National Trust tenant farmers in the Yorkshire Dales National Park are helping to pave the way to public payments for natural flood management interventions on farmland.
A report published today by the Yorkshire ‘Integrated Catchment Solutions Programme’ (iCASP) describes how farmers in Malham, Wharfedale, Wensleydale and Swaledale have been engaged to develop natural flood management ‘outcome measures and monitoring approaches’.
‘Slowing the flow’ in the uplands to prevent flooding downstream is seen as a key element of the government’s forthcoming ‘public money for public goods’ Environmental Land Management scheme (ELMs)
The farmers were already testing a ‘Payment for Outcomes’ scheme focused on pollinators when it was extended to include natural flood management. The scheme is one of two official ELMs ‘tests and trials’ taking place in the National Park, the other being a pilot scheme in Wensleydale.
The iCASP report details how 10km2 of land on five farms was modelled for potential natural flood management measures. Farmers were then engaged to ‘ground truth’ the findings to make the most their local knowledge and ensure the measures would work with their businesses.
One of the report authors, Helen Keep, Senior Farm Conservation Officer at the Yorkshire Dales National Park Authority, said: “Intense rainfall here often causes flooding of properties, as well as damage to the land such as the washing away of footpaths. The last time it happened was earlier this month when flood waters breached many homes and brought down walls and bridges in Wensleydale and Wharfedale. High rainfall here can also cause major flooding in urban areas such as York and Leeds. There can be little doubt that paying farmers and landowners to put in natural flood management measures will bring many positive public benefits. The question is how to create a workable payment scheme.
“Our approach has been to engage with National Trust tenant farmers to better understand opportunities and constraints of natural flood management interventions. Conversations are now taking place with the famers about monitoring approaches and we will feed lessons learnt to Defra.
“One of the key findings in the report is that farmers are receptive to natural flood management, however the main barrier to implementation is the impact on the farm business. Interventions that can aid business such as soil interventions are viewed more positively by farmers than those associated with loss of productive land. A range of outcomes can be measured by monitoring and paid for accordingly. However when it would be very complicated to verify an outcome of a particular natural flood management intervention, we’ve learned that it might be easier to pay for the total volume of water stored on a farm.”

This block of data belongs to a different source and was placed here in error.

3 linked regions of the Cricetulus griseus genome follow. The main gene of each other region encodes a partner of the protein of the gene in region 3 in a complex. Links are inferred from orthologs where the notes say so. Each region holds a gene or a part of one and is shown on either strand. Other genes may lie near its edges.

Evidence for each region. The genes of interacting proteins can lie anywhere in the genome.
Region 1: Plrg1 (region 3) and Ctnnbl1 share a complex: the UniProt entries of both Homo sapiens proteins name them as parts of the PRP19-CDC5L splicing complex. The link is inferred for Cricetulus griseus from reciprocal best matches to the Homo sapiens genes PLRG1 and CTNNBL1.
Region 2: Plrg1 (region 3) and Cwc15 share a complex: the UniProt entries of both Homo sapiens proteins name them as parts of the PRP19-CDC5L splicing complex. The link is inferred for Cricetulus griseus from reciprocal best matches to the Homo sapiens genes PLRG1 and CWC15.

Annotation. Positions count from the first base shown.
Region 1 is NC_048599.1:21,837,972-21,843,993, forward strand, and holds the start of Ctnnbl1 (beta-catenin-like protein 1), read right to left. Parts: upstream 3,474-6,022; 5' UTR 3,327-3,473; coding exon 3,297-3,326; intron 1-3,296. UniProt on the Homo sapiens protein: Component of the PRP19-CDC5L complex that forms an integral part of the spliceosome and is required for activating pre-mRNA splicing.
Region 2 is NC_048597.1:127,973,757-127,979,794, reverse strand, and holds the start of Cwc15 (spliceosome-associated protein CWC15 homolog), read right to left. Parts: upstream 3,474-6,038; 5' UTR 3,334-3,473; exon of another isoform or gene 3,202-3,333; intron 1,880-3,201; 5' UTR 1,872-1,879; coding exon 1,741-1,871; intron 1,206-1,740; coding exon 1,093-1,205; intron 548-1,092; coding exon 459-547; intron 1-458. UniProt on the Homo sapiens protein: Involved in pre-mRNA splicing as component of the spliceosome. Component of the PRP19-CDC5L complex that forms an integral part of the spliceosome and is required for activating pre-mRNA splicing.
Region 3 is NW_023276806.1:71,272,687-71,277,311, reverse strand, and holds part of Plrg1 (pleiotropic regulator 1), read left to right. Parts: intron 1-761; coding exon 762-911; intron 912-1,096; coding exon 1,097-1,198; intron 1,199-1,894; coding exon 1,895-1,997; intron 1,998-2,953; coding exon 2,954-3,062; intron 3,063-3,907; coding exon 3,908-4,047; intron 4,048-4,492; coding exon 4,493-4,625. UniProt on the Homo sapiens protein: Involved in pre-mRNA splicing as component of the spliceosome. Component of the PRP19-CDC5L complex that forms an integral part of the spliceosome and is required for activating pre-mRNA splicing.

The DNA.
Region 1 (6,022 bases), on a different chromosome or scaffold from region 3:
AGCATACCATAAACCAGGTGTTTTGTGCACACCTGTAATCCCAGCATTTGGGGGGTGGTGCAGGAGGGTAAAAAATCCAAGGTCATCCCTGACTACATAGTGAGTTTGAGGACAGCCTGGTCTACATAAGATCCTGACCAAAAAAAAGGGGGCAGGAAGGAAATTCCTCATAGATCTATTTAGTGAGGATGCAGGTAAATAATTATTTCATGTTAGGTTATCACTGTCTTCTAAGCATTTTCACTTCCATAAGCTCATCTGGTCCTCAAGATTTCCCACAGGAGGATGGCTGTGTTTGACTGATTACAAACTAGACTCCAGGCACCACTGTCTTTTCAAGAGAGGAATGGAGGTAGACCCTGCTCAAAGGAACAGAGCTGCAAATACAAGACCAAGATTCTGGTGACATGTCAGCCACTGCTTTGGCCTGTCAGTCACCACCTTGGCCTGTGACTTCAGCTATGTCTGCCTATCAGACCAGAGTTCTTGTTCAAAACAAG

Tom Akrigg, who farms at Cray in Upper Wharfedale, said: “It was interesting to be involved with iCASP. The exercise provided us with an insight into the principles of natural flood management in the uplands. The process allowed us to see how specific measures might be integrated within our existing farming systems in order to help slow the flow of water from the land whilst qualifying for the proposed ELMS scheme.”
Working with farmers to deliver landscape-scale natural flood management projects is an objective of the Yorkshire Dales National Park Management Plan 2019-24.
Common natural flood management measures include:
- better soil management to reduce soil compaction
- the planting of ‘buffer strips’ by watercourses, hedgerows, or trees
- the use of winter cover crops and other such land management techniques
- installing cross drains in steep farm tracks
- putting in bunds and detention basins including offline storage
- creating sediment traps
- using in-channel barriers such as large woody debris
- blocking moorland grips
- re-meandering and reconnecting a river to its floodplain.
A range of flood risk and environmental benefits can be achieved from these natural flood management measures. They include slowing flood peaks; reducing the depth and duration of flooding; reducing soil erosion and sediment input into the drainage network; increasing carbon storage; improving water quality; and increasing habitat connectivity.